Suddenly, vividly, as I read these verses I remembered several times in my life when I was so very sad. So disappointed. Submerged in anguish. Including, one fairly recent time when I was in the ocean depths of despair. Lord, where were You? It’s so dark. I felt all alone. Almost . . . worse than all alone. Such despair and hopelessness.

I knew, intellectually, that You were with me. True, I could not feel it. Not for some time. I still am not sure quite how, but I got through that horrid time of depression and dire despair.

A key feature to continuing through the Slough of Despond? One day at a time. One hour at a time. Even, ten minutes at a time. If I can just make it through the next little while, then I’ll be okay. I hope I can. I think I can. I pray I can.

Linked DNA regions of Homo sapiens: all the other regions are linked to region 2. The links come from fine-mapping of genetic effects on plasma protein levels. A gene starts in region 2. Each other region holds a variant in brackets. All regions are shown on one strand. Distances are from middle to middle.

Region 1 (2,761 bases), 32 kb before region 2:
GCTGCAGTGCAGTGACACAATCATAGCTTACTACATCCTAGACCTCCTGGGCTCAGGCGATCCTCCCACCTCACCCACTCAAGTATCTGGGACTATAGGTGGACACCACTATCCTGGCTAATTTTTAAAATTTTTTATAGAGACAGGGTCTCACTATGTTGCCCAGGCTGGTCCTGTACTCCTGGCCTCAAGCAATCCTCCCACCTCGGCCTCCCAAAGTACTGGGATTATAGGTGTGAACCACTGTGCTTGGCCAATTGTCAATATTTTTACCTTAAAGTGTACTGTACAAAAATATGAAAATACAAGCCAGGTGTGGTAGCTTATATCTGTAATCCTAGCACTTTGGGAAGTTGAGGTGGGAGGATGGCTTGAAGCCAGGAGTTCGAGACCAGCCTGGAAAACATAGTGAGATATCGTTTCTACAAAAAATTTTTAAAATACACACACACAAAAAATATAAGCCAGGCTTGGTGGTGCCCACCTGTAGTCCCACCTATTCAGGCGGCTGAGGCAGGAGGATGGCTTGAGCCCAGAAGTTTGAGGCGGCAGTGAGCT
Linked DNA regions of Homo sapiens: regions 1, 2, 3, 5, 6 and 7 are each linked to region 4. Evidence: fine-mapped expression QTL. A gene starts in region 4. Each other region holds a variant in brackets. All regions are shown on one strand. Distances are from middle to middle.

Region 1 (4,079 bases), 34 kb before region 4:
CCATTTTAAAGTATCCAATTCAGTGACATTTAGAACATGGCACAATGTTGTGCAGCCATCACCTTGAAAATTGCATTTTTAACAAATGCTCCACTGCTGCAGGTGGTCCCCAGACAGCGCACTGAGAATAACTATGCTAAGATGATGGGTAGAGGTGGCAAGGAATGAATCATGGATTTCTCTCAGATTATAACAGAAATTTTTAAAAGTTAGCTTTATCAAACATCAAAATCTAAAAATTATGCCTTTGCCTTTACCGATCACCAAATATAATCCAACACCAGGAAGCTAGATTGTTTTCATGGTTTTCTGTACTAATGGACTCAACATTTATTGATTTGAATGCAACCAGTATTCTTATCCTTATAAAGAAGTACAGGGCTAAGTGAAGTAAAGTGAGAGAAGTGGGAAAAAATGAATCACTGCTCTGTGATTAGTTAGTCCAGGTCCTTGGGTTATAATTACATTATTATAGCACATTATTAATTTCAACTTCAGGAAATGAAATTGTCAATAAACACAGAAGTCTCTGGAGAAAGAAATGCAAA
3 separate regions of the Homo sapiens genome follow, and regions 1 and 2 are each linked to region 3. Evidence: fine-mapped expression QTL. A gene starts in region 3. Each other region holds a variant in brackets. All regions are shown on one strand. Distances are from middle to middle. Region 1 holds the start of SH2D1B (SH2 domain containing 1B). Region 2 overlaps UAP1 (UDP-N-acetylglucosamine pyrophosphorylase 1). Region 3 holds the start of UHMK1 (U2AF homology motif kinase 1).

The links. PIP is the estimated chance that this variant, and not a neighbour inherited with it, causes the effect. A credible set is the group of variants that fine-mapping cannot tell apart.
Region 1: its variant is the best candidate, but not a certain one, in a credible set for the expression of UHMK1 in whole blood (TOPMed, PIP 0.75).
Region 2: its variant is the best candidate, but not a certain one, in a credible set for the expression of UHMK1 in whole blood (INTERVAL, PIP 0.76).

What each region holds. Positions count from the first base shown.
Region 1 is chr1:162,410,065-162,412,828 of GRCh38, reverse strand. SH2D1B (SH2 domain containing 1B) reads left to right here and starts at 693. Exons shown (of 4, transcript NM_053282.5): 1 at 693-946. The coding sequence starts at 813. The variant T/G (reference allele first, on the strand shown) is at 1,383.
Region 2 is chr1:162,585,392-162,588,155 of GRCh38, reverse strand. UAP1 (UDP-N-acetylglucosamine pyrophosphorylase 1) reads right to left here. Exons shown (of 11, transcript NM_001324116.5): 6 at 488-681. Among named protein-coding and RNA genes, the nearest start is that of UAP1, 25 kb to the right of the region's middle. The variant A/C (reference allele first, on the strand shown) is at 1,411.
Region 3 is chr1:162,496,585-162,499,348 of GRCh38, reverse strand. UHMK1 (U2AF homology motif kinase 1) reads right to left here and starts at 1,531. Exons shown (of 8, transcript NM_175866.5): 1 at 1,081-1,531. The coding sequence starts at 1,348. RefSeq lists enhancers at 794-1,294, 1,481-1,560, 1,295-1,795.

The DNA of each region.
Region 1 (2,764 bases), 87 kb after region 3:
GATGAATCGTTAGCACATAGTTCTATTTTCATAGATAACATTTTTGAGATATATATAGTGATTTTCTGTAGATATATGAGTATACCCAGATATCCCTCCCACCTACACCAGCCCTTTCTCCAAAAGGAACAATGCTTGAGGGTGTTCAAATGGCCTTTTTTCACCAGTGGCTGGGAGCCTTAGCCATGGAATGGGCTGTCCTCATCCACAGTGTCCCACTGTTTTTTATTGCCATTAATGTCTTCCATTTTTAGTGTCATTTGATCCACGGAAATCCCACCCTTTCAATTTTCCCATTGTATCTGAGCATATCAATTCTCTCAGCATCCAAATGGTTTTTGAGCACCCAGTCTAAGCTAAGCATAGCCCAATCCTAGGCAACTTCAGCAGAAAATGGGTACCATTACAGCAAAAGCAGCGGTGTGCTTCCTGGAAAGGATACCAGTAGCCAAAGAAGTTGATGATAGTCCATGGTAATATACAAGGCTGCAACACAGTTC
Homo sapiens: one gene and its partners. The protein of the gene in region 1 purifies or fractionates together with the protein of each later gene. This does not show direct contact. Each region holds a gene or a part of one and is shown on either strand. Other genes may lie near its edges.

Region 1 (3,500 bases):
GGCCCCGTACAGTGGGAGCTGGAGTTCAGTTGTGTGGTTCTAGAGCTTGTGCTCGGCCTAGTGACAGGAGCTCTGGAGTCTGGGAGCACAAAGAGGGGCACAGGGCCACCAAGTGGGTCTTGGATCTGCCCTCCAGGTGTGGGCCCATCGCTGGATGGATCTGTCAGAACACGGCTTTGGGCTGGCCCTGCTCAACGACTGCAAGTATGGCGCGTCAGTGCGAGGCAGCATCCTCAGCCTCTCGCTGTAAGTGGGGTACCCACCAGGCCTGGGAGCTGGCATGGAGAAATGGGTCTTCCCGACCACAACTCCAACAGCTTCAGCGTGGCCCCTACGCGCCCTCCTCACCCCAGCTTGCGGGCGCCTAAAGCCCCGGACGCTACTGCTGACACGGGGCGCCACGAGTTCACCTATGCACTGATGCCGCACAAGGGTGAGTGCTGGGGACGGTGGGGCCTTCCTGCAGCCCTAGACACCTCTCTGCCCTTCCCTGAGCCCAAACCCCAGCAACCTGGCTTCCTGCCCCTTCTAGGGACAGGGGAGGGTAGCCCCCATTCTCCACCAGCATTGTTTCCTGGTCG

I guess Fr. Nouwen was right after all. Teach me to pray, dear Lord. Reach out to me. Teach me to pray.

Like what you read? Disagree? Share your thoughts with your loved ones and continue the conversation.

(Check out #40acts; doing Lent generously at www.40acts.org.uk )

Why not visit my sister blogs, “the best of” A Year of Being Kind.   @chaplaineliza And read #40acts sermons from Pastor, Preacher Pray-er .

Regarding De-cluttering

matterofprayer blog post for Wednesday, January 15, 2014

thank You Lord

Regarding De-cluttering